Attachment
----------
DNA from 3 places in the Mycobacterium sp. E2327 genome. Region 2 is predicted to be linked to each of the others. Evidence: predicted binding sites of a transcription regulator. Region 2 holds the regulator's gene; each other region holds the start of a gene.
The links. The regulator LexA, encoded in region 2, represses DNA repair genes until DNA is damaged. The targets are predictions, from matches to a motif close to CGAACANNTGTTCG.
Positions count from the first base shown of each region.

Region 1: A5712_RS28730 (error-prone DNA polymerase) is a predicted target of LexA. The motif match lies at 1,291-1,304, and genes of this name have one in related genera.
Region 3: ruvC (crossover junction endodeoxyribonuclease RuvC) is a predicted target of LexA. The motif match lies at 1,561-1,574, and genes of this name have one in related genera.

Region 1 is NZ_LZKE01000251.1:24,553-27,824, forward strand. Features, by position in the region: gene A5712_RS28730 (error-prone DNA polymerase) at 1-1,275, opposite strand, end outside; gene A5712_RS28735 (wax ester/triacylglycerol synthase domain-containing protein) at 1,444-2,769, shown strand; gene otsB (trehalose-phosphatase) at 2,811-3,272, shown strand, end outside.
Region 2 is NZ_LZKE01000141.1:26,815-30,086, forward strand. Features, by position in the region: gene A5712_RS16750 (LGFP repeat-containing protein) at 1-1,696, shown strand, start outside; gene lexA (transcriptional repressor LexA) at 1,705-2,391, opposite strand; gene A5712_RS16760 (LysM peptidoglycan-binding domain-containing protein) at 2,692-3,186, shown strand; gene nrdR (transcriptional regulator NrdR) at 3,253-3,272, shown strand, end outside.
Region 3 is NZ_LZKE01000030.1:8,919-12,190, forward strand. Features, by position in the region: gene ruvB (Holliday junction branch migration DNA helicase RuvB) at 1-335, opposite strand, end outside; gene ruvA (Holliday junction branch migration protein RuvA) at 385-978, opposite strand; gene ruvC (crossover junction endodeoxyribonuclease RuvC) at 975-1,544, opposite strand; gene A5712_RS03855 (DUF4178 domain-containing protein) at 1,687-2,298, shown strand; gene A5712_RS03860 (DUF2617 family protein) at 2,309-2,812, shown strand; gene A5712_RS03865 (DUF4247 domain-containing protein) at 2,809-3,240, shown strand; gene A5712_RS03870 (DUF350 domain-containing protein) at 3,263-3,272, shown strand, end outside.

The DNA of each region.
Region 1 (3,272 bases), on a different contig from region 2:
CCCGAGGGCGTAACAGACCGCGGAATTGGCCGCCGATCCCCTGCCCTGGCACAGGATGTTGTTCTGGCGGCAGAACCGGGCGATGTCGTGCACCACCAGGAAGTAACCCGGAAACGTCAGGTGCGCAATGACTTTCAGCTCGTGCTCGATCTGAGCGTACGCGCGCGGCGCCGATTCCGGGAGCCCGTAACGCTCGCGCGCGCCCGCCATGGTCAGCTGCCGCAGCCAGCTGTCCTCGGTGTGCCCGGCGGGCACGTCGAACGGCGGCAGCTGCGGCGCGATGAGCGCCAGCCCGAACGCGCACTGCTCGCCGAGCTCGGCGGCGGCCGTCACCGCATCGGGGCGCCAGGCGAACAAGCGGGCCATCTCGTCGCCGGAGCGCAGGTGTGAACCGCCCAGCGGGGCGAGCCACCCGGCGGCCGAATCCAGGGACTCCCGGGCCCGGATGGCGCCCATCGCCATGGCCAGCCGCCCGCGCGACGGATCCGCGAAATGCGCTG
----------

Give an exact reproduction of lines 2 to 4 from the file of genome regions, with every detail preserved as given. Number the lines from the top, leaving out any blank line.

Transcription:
The links. The regulator LexA, encoded in region 2, represses DNA repair genes until DNA is damaged. The targets are predictions, from matches to a motif close to CGAACANNTGTTCG.
Positions count from the first base shown of each region.

Region 1: A5712_RS28730 (error-prone DNA polymerase) is a predicted target of LexA. The motif match lies at 1,291-1,304, and genes of this name have one in related genera.